On Paper

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Since the initial 700 megatexels/s number was released, it has since been amended by S3 to read "up to 700 megatexels/s" with the actual product falling in at 500 megatexels/s, just slightly above the performance of the GeForce 256, on paper. The Savage 2000 architecture is quite flexible in terms of what it can do with that fill rate. The actual clock speed of the core is 125MHz, meaning that the 500 megatexels/s number is obtained by quadrupling that clock speed, meaning that the chip itself is capable of processing four texels per pass. The QuadTexture Engine allows the Savage 2000 to apply four textures to a single pixel, as the name implies, or two textures to two pixels.

This is in contrast to the GeForce 256 which is capable of processing four single textured pixels or two double textured pixels per pass. The only advantage the Savage 2000 has here is that it can do a single pass quad textured pixel, whereas the GeForce 256 can only do a single pass on a dual textured pixel.

While, on paper, this may make a difference, it shouldn’t make any difference in real world gaming. The reason behind this is that although a Savage 2000 can do a single quad textured pixel in one pass, the GeForce 256 can do two dual textured pixels in one pass and thus with another pass it can apply four textures to those two pixels. This means that in two passes, the Savage 2000 can do two quad textured pixels and so can the GeForce 256. In essence, the QuadTexture engine is nothing special and mostly a marketing term.

The disadvantage, however, comes in single texture games where the Savage 2000 cannot process four single textured pixels per clock, while the GeForce and other cards can. This isn't such a big deal any more because the days of the single textured game are numbered. In fact, most games that are simple enough that performance will generally not be an issue on a card like this.

The Savage 2000 offers, like its competitors, a 128-bit memory bus that operated at 155MHz. The 155MHz frequency is sort of an odd choice, because 7ns memory guarantees 143MHz operation and 6ns memory guarantees 166MHz operation, making 155MHz somewhat high for qualification with 7ns chips and below the 166MHz rating of 6ns chips. The only reasonable explanation for this frequency rating is that S3 anticipated that board manufacturers (specifically Diamond, since very few others have actually talked about Savage 2000 products) would be using 6.5ns/153MHz memory. In any case, the 155MHz memory frequency is noticeably lower than the 166MHz rated frequency of the memory on GeForce boards, putting the available bandwidth at 2.5GB/s on the Savage 2000 versus the 2.65GB/s on the GeForce. The thing to keep in mind is that, in spite of this limitation, the board will most likely ship with at least 6ns memory and will thus allow you to overclock to 166MHz and beyond since memory chips are rated quite leniently.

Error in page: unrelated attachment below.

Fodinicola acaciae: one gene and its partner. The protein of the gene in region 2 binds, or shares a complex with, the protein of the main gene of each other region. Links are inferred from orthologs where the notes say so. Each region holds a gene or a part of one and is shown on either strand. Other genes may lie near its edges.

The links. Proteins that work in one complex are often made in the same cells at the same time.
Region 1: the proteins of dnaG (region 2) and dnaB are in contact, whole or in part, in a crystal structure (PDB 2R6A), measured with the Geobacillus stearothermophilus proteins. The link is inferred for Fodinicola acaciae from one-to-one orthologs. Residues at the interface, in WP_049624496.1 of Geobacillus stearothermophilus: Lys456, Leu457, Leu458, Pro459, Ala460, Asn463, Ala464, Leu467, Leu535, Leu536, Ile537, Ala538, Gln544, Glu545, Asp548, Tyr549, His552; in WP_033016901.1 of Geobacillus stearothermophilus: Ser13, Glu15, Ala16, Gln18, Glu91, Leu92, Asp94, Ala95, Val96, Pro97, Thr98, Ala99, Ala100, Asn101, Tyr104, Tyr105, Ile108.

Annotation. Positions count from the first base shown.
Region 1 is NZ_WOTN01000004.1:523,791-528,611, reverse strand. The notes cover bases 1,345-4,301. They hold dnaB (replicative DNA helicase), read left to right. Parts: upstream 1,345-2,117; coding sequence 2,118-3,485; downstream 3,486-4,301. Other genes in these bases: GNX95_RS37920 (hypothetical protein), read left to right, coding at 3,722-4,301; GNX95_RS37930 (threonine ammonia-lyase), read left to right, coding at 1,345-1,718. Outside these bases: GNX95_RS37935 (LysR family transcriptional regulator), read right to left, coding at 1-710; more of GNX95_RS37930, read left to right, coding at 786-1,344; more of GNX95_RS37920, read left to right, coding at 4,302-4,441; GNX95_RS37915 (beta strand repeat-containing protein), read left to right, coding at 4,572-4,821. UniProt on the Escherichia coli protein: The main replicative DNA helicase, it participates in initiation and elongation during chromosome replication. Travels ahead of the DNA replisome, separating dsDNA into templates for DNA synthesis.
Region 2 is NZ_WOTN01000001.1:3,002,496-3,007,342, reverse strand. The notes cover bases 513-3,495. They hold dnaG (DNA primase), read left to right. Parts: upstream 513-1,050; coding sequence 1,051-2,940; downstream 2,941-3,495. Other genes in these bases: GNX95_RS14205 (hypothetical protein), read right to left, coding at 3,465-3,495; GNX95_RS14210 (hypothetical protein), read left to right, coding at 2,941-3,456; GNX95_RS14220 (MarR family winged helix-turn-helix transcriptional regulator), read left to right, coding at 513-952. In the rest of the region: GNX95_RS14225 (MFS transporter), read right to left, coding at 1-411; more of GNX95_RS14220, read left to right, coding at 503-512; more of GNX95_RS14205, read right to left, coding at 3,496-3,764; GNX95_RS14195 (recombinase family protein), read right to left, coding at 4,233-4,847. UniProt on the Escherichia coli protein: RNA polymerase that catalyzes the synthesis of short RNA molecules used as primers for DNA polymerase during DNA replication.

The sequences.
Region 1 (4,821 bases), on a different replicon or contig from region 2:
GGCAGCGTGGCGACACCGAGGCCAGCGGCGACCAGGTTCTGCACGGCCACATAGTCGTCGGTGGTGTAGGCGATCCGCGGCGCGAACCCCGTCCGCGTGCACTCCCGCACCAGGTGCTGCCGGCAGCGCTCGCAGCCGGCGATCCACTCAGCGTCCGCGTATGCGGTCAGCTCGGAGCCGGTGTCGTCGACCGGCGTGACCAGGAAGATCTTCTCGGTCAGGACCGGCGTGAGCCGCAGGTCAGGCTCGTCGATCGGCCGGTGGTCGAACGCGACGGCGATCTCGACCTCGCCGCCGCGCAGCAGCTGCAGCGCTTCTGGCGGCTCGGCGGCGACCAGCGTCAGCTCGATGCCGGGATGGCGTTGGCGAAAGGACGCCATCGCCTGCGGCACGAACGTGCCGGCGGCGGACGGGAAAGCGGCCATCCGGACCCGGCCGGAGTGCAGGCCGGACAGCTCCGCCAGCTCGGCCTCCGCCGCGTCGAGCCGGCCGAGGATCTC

As we mentioned earlier, the Savage 2000 features an on-board hardware transform and lighting engine known as S3TL. The engine is supposed to be simpler than that found in NVIDIA’s GeForce, but S3 has been claiming that it is just as capable. In spite of this, the Savage 2000 features about half of the amount of transistors of the GeForce (12 million vs 23 million) and with almost identical chips, it leads one to wonder why S3TL can supposedly do just as much as the GeForce’s T&L without the chip being nearly as complex as the GeForce.

The Savage 2000 still offers support for S3TC, the texture compression algorithm S3 has been using since the introduction of their Savage 3D. Support for S3TC has definitely increased but it is still far away from full acceptance. At the time of publication, S3 had a Quake 3 level that took advantage of S3TC; however, due to the fact that the full game has not been released yet, they were unable to show it off. Upon the release of Quake 3 Arena, expect to see this impressive level. Some games are offering S3TC support, like Q3A, not to offer different textures but faster performance using the higher resolution textures.

Index 0.18-micron & Overclocking

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